Delete. Delete. Delete. Of the 578 offers of 2011 Bordeaux futures that flooded Jamie Ritchie’s inbox one morning, most ended up in his trash file.
In mid-May, after doing practically nothing in the weeks that followed Chateau Lafite’s release of its en primeur price at 420 euros ($519) a bottle on April 16, (a 30 percent dip from 2010), thumb-sucking chateaux suddenly rushed en masse with their own offerings. Major players, like Ducru-Beaucaillou, still haven’t.
“All the merchants wanted a fast and well-priced campaign and we didn’t get one,” says Ritchie, president and chief executive officer of Sotheby’s Wine in New York, including its retail shop.
But didn’t the chateaux, including the famous first growths, reduce their prices this year? Yes, but discounts averaged just 15.81 percent off expensive 2010, according to U.K.-based Farr Vintners’ May 25 final Bordeaux report.
Most offers weren’t nearly enticing enough to kick start demand for a vintage that is very good but certainly not great like the 2010 and 2009.
Considering you can find older, ready-to-drink comparable vintages already in the bottle for similar prices, there’s little reason to buy now.
“Customers are walking away in complete apathy,” says Gary Boom, head of London merchant Bordeaux Index, who expects to move only 10 to 15 percent of the wine he sold last year.
Still, with the 2011 Lafite cheaper than any of its previous vintages on the market, he’s managed to sell more than 100 cases at 5,500 pounds each in Asia.
Simon Staples, global sales and marketing director for London-based Berry Bros & Rudd bemoaned Bordeaux’s messy schedule. On “Super Tuesday” May 15, more than 40 chateaux released, followed by another rush on “Wacky Wednesday.” On some days so many different prices were released that offers got lost in the flurry, he says.
He had just landed in Tokyo when I reached him. “We sold 105 million pounds-worth of 2009 futures, 72 million of 2010, and we’ll be lucky to sell 30 million of 2011,” he said in an e-mail.
Buying wines as futures while they’re still in barrel, known as en primeur, used to be considered the way to obtain top Bordeaux at the lowest cost. That’s no longer guaranteed.
En primeur updates on Farr Vintners’ website provided plenty of proof. “Rauzan-Segla 600 pounds -- a very good 2011 but the 2008 is available at 420 pounds, so what’s the point?” it says in one commentary. Another example: “Cheval Blanc is delicious in 2011, but for 4,500 pounds you can buy the magnificent 1998.”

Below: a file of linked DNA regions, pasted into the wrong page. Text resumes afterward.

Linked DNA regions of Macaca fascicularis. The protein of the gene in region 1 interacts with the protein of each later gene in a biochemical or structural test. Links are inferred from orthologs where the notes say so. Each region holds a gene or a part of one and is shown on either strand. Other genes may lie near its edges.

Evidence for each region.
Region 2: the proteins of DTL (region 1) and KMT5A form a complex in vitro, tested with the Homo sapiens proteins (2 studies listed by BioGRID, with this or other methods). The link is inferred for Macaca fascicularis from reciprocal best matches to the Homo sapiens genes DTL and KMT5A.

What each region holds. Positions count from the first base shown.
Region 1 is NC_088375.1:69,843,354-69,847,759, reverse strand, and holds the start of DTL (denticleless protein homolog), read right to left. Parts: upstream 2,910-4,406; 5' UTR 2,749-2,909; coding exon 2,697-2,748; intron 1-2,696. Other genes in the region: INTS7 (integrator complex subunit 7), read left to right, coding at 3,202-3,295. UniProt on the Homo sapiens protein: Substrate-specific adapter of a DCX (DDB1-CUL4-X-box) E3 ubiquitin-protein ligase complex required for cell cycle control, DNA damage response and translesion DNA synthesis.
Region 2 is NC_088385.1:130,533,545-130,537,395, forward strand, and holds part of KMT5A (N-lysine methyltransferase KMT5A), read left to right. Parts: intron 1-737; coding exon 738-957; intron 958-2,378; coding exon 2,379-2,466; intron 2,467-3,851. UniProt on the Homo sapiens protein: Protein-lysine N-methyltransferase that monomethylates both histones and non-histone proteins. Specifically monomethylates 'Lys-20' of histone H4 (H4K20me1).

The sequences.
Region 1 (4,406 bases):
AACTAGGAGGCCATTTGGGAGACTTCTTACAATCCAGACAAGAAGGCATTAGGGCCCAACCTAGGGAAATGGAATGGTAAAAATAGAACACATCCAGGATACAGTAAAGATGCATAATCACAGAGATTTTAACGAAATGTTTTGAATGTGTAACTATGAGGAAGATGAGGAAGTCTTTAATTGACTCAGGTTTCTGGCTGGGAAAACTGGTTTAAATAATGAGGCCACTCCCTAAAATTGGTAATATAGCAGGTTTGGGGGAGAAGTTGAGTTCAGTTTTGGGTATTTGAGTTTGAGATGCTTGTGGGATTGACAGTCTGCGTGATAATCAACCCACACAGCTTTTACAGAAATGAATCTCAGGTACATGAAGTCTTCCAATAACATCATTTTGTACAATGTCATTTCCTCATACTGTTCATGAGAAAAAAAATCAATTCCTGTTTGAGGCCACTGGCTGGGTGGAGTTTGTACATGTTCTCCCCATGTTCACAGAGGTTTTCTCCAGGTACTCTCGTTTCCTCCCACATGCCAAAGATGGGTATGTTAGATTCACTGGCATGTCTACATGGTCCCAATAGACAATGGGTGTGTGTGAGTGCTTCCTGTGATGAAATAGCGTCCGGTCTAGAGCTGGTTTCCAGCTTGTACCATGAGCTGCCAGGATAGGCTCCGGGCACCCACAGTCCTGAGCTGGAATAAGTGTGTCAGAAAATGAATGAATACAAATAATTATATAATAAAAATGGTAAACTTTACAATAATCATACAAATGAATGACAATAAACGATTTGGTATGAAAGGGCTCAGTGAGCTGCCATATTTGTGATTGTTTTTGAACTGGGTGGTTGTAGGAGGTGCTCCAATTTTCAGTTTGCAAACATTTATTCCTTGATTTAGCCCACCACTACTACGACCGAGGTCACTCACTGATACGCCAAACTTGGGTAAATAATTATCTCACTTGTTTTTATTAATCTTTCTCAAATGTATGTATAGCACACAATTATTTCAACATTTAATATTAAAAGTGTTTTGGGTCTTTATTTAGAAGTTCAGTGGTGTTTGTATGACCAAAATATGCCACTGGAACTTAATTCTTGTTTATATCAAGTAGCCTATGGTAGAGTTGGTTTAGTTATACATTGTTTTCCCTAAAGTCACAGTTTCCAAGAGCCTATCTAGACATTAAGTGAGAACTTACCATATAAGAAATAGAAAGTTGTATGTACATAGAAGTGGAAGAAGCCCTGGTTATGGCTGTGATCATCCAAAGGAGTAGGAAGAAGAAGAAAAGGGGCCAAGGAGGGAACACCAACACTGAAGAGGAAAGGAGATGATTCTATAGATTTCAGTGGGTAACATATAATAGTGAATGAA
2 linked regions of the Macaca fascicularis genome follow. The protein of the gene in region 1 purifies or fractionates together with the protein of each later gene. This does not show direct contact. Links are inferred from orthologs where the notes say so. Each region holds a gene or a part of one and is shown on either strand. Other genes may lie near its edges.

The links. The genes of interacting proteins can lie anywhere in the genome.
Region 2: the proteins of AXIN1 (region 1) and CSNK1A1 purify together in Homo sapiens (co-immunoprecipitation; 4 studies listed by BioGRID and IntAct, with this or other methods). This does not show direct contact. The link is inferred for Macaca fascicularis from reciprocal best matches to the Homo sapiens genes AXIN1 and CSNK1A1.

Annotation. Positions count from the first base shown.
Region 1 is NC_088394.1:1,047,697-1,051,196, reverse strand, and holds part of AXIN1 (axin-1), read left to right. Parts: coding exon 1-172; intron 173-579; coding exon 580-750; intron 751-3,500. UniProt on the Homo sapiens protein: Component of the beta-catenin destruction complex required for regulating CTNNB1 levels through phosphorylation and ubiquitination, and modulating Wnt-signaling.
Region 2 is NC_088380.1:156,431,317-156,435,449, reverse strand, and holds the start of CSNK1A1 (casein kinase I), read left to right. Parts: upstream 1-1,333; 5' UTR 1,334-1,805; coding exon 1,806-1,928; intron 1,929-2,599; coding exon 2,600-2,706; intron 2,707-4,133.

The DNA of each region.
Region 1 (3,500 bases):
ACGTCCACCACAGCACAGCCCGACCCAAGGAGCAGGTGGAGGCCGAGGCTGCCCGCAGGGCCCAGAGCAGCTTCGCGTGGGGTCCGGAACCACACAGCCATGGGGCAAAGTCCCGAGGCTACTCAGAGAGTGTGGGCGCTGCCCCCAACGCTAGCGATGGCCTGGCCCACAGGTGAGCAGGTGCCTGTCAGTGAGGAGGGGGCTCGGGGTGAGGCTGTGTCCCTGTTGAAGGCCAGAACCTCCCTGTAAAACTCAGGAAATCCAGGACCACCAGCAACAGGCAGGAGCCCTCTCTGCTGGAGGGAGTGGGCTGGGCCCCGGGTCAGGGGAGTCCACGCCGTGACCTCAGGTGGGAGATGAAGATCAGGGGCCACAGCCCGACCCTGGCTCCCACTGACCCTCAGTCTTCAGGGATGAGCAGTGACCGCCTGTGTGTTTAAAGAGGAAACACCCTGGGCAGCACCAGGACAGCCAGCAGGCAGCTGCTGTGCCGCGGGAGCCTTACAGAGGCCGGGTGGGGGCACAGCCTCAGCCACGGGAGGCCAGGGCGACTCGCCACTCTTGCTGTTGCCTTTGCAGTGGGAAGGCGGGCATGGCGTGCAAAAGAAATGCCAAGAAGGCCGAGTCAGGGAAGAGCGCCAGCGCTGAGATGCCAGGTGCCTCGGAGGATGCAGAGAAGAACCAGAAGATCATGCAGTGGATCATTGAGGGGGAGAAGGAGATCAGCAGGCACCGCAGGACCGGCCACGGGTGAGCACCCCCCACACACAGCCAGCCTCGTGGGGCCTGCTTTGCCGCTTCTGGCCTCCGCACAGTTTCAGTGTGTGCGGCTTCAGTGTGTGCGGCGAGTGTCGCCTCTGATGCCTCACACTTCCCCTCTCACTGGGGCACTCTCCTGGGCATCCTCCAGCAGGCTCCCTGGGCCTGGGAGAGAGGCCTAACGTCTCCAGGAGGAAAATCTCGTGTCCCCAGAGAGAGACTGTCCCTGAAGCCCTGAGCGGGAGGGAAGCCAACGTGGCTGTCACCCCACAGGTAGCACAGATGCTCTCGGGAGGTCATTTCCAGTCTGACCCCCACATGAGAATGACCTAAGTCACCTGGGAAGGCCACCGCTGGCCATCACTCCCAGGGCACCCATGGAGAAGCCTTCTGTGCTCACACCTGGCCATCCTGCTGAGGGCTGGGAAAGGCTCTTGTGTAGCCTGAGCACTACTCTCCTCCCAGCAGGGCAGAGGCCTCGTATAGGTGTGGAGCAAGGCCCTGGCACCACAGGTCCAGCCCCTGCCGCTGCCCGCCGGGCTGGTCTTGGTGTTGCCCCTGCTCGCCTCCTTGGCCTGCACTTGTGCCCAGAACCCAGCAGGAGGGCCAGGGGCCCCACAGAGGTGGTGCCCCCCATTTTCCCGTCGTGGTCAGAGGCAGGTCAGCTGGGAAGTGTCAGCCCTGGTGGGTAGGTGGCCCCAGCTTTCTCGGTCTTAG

If wines don’t sell, they may be discounted later in the summer. One merchant, who didn’t want to be named, reported that within hours of Cos d’Estournel’s release ex-chateau at 108 euros a bottle, negociants were offering 10 percent off.
The half-dozen merchants I spoke with in the U.S. and U.K. are buying far fewer wines than they did in 2009 and 2010. Clyde Beffa, owner of San Francisco Bay Area K & L Wine Merchants, lauded “semi-reasonable” prices of La Mission Haut Brion (2010, 600 euros; 2011, 219 euros) and Margaux (2010, 600 euros; 2011, 350 euros), yet questioned the wisdom of having a futures campaign at all this year.
Daniel Posner, owner of Grapes the Wine Company in White Plains, New York was equally skeptical. He’s been saying to customers, “I’ll get them if you want them, but I don’t know why you do.”
Neither do I. The main reason for buying 2011 wines as futures now is to get your hands on scarce, sought-after bottlings produced in tiny quantities, like the stunning Pomerol Vieux Chateau Certan. That estate hasn’t yet released a price, but for comparison its 2008 goes for about $140.
I’d also single out vibrant, layered 2011 Pontet-Canet, selling at $110. That’s cheaper than the current price of the 2008 and the wine is much, much better, thanks to biodynamic vineyard practices. Another good 2011 buy is Calon-Segur ($67.50). Still, there’s no need to rush as there is plenty of both available.
Sweet Sauternes are terrific in 2011. A top-value buy is the rich, superb Chateau Raymond-Lafon ($40). Harmonious Chateau Suduiraut ($69) and lemony, bright Coutet ($68) are stunning, but be aware that you can buy older fine vintages at auction for less.
Given Chateau Latour’s announcement that its intense, compelling 2011 will be the last vintage to be offered en primeur, it might be worth buying.
The release price of 450 euros a bottle translates into 4,800 pounds a case at Farr Vintners (700 pounds less than 2008) and $700 a bottle at New York’s Sherry-Lehmann. Typically the chateau only releases a tiny amount at the opening price, so it might increase quickly.
With Bordeaux’s high prices maybe this is the time to make your very own luxury-class Bordeaux instead. Crushpad Bordeaux, a do-it-yourself consumer winemaking operation (an outpost of the Sonoma-based company), is teaming up with Chateau Lynch-Bages to establish a winery near Pauillac. The facility will be up and running in time for the 2012 harvest.
Would-be winemakers will have access to Lynch-Bages’s team and famed consultant Eric Boissenot, who advises the first growths. The cost per barrel (25 cases) to make your own at Crushpad? A mere 6,900 to 10,500 euros, way less than the cost of two cases of 2011 Latour or Lafite.
(Elin McCoy writes on wine and spirits for Muse, the arts and leisure section of Bloomberg News. The opinions expressed are her own.)
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